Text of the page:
A mass-murderer kidnaps and seduces a young woman after leaving her husband to die on the vessel whose crew he’s just slaughtered.
The title to this 1989 suspense/thriller from director Philip Noyce is fairly spot-on; Dead Calm is, in large part, a lot of floating at sea without much terror at all. Sure, there are ripples of horror, and the big storm hits towards the finale when things really get rocky, but for the most part Dead Calm is content with a slow, steady jaunt without much action.
Nicole Kidman and Sam Neill star as Rae and John Ingram, a couple who have recently lost their child in a terrible car accident and are trying to rebuild by taking a peaceful trip out to sea in their houseboat. It’s lucky that John is a sailor, because they meet a man named Hughie (Billy Zane) whose ship has started to sink, with six people aboard it dead of botulism. The turbulent beginning of the movie is quite shocking, and not just because it’s the first glimpse of Kidman’s bright red perm. The Ingrams’ son is thrown from the motor vehicle in spectacular, grisly show, and it at first seems as though Dead Calm is going to throw the audience right into the water for a sink-or-swim thriller.
However, as the film progresses, it’s apparent that the first scenes of Dead Calm are meant to spice up an otherwise bloated movie. One of the major problems in Dead Calm is the lack of character; the film might sustain a half-hour or hour television special quite well, but since the film is forced to hit the 90 minute mark, there’s just not enough suspense to fill all of it. What we get is a film that’s full of rocking boats and Nicole Kidman attempting to take her own boat back at all costs. Hughie hijacks the boat once he realizes John has left it to explore the other schooner, and Rae isn’t much help at all when she allows Hughie to easily seize the wheel and leave John on the sinking ship.
Since Noyce has set up the excellent opening to identify Rae, it would seem like her guilt in her son’s death would play a part in why she is so weak and reticent of killing Hughie. Not so – there’s no mention of the child’s death during the later portions of the film except for Rae’s antidepressant drugs, and even then they’re only used to poison. Instead, Dead Calm simply makes Rae out to be a rather weak, miniscule woman, a point that feminists might have contention with when watching the film. For most of the movie, while John does the backbreaking work of getting the other schooner working and sailable, Rae simply allows Hughie to do what he has to do, only attempting to thwart things when John asks. Even then, Rae is only minorly helpful – she takes the engine key out, throwing it into the water, only to have the dog retrieve it again. She’s even forced to sleep with Hughie (for what reason, it’s not entirely clear) until she tries unsuccessfully to blow his head off with a shotgun and then again with a harpoon gun.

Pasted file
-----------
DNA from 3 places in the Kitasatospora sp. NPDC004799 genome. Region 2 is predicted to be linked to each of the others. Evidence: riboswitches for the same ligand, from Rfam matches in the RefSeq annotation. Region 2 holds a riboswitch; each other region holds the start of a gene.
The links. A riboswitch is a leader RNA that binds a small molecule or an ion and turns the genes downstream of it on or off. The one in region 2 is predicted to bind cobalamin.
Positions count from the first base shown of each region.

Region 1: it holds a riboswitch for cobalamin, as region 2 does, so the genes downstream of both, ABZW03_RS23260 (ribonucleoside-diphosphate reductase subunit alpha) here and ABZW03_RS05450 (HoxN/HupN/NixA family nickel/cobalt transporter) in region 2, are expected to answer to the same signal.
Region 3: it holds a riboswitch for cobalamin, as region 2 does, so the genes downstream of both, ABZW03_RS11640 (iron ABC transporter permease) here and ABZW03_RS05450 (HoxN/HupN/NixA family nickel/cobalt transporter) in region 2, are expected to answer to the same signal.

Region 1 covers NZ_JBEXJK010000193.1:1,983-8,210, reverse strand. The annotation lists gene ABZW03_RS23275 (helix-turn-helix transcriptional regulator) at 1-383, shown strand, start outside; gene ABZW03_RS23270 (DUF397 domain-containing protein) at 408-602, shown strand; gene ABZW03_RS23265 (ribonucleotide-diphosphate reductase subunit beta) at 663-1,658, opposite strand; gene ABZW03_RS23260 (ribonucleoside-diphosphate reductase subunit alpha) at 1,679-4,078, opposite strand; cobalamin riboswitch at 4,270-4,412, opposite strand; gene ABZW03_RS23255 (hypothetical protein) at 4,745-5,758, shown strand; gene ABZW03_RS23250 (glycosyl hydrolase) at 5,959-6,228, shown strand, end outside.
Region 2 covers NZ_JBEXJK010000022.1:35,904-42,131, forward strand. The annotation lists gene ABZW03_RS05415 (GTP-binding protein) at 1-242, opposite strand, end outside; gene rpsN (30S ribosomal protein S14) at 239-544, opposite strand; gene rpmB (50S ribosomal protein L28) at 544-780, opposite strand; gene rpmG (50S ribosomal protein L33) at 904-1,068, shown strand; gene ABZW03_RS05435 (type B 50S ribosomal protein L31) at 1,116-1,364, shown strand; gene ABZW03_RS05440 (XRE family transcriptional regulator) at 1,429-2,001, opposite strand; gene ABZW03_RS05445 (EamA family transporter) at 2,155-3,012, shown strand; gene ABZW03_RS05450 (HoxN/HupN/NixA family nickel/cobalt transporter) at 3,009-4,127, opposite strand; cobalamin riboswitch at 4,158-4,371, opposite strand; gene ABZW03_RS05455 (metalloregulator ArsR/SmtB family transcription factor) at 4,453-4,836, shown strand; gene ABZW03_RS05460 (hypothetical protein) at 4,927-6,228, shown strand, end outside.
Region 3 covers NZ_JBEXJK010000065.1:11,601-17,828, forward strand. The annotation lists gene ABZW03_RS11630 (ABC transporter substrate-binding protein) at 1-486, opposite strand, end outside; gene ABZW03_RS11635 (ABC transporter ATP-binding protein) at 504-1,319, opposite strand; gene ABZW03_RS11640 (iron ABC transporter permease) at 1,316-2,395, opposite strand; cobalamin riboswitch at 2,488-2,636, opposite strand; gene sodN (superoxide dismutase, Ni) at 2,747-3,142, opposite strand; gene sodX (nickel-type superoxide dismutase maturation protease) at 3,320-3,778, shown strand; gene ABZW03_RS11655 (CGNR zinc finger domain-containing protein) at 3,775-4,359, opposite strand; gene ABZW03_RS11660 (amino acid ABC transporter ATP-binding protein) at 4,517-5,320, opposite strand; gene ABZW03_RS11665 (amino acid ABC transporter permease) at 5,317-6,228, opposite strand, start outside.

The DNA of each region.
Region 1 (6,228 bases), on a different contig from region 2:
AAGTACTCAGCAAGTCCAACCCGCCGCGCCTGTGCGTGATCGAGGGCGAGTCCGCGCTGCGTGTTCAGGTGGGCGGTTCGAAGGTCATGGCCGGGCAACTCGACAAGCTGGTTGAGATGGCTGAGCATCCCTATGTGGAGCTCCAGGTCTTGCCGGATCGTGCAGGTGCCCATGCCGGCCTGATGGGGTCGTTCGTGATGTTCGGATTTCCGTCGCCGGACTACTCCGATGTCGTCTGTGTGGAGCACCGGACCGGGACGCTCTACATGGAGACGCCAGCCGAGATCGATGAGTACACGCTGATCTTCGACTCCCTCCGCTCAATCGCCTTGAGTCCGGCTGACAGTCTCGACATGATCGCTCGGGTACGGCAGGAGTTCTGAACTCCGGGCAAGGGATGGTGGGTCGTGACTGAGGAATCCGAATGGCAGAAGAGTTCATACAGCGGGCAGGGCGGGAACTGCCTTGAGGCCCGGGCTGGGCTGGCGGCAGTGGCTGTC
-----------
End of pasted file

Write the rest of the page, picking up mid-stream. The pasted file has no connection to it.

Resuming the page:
Thankfully, Dead Calm does at least try to show Rae developing emotionally and physically as a character once she finally fights back at the end of the film, but by then it’s too late for the audience to really care – the film has portrayed Rae as weak for far too long, and our perceptions don’t change much once John has to swing into the rescue once more at the end of the film.There’s not much suspense within Dead Calm either. Hughie has his moments of insanity when pressed, but for the most part his character is left to his own devices without much to set him off. If Rae were pursued throughout the film, if she felt any sense of claustrophobia at being trapped within such a small boat with a monster, Dead Calm might provide a small sense of horror. But the scariest moments actually happen away from Rae and Hughie, when John has to fight his death of drowning.
Some might find the lead-up to the conclusion thrilling; this might just be because of Rae’s perceived weaknesses. In any event, the major problem with Dead Calm is the total lack of ability from Rae – she becomes someone to root against because of her lack of strength, and even when she does gain some power, it’s due to some chance bit of luck. The film is more frustrating than terrifying, and thought it might not sink, it’s certainly a film that does the dead man’s float.
Dead Calm (1989)